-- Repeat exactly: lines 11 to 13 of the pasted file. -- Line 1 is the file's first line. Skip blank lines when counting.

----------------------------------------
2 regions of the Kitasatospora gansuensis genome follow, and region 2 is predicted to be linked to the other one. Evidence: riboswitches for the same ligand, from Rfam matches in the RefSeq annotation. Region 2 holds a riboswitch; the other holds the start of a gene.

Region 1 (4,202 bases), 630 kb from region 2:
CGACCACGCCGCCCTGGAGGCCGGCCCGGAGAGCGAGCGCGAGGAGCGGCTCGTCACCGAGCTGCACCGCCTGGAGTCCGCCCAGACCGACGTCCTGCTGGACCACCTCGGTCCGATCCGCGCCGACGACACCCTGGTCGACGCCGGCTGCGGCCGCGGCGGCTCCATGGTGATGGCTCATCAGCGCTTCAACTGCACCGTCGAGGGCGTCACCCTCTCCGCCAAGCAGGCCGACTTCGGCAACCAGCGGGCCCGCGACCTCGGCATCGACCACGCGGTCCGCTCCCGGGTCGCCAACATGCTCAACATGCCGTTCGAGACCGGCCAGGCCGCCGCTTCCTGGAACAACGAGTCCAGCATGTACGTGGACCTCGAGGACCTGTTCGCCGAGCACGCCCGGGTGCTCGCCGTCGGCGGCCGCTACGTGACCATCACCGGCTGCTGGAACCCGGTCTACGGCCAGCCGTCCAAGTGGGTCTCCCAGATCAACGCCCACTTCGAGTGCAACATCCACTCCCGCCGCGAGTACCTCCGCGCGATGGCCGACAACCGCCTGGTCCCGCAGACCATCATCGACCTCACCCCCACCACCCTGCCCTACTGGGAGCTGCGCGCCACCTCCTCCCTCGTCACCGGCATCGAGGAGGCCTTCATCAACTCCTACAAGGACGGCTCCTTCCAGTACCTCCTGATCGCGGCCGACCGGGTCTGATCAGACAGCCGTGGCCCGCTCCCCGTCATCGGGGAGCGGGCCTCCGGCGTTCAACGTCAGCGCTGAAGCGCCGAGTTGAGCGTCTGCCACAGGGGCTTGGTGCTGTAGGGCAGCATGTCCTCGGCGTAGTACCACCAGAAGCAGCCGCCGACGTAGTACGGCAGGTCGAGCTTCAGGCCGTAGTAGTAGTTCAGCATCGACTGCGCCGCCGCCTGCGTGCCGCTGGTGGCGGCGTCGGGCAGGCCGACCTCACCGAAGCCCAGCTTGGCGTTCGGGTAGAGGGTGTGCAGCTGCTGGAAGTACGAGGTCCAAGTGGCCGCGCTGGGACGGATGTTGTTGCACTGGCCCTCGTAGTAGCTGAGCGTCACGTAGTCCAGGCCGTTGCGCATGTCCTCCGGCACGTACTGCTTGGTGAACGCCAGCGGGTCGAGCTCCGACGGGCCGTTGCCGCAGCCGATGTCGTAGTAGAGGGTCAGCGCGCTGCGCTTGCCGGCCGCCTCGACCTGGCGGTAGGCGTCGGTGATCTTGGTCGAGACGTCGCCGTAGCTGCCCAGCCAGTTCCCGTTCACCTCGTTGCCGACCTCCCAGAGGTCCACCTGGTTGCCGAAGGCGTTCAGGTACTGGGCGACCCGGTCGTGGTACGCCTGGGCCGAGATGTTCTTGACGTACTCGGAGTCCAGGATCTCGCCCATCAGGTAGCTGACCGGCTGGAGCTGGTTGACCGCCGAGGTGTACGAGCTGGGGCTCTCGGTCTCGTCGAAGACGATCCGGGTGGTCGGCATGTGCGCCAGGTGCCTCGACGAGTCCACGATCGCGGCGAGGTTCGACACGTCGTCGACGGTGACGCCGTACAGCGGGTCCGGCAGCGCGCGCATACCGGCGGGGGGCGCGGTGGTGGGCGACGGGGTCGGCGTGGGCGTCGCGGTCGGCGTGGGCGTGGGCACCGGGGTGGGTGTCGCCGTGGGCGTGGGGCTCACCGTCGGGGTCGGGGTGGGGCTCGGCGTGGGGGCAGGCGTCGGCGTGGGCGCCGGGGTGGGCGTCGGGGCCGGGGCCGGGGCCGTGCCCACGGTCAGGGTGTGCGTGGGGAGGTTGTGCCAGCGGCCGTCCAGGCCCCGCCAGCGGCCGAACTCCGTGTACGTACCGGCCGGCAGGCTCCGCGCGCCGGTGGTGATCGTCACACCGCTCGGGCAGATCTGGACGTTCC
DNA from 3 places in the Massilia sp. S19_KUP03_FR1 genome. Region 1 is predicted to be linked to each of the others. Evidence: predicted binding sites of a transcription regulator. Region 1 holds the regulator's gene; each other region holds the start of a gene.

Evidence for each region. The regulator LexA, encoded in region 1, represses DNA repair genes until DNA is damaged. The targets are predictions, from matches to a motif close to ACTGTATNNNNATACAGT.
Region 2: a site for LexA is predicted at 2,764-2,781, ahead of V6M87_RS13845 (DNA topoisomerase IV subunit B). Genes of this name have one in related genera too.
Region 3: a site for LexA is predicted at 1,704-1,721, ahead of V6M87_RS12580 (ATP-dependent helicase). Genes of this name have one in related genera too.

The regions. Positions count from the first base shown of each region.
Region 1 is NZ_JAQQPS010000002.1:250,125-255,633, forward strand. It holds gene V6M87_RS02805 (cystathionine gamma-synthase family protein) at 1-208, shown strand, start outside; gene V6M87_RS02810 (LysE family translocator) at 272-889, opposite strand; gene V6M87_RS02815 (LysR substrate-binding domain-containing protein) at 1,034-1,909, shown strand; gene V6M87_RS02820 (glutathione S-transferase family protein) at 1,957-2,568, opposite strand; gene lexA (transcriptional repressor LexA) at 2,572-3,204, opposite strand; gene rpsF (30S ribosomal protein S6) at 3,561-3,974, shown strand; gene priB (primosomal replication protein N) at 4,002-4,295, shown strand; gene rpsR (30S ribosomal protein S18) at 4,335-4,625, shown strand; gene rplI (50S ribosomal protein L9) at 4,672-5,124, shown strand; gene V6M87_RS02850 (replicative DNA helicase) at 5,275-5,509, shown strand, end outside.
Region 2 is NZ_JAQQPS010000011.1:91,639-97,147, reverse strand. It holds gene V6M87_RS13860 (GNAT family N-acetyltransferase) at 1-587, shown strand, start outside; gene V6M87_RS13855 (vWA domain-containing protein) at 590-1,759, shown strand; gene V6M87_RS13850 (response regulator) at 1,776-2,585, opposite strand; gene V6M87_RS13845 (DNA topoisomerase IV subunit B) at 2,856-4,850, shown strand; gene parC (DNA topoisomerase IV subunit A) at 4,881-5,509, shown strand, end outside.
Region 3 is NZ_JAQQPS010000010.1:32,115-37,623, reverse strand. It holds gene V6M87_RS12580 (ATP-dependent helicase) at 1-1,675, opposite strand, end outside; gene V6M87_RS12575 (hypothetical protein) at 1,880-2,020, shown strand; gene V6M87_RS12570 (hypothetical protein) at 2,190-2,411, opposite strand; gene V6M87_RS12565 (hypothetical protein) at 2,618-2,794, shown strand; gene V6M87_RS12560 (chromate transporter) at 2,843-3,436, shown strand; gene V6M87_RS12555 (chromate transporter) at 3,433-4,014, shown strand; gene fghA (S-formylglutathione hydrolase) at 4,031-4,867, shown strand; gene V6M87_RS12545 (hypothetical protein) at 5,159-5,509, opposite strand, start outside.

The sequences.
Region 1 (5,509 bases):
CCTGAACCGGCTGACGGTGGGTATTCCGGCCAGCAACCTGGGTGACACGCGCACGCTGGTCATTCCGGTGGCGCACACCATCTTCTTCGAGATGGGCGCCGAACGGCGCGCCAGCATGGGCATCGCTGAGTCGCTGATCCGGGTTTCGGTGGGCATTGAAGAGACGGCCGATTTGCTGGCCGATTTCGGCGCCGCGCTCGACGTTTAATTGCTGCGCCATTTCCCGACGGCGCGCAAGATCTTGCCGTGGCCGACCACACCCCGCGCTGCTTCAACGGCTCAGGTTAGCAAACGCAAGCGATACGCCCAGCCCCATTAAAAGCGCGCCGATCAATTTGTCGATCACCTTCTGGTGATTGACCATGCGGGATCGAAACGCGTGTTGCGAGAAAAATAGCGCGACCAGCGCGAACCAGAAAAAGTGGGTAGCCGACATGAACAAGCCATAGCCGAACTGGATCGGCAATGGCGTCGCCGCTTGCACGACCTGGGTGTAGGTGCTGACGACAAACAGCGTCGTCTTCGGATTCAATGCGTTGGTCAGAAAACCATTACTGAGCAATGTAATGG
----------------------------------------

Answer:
Region 3 is NZ_JAQQPS010000010.1:32,115-37,623, reverse strand. It holds gene V6M87_RS12580 (ATP-dependent helicase) at 1-1,675, opposite strand, end outside; gene V6M87_RS12575 (hypothetical protein) at 1,880-2,020, shown strand; gene V6M87_RS12570 (hypothetical protein) at 2,190-2,411, opposite strand; gene V6M87_RS12565 (hypothetical protein) at 2,618-2,794, shown strand; gene V6M87_RS12560 (chromate transporter) at 2,843-3,436, shown strand; gene V6M87_RS12555 (chromate transporter) at 3,433-4,014, shown strand; gene fghA (S-formylglutathione hydrolase) at 4,031-4,867, shown strand; gene V6M87_RS12545 (hypothetical protein) at 5,159-5,509, opposite strand, start outside.

The sequences.
Region 1 (5,509 bases):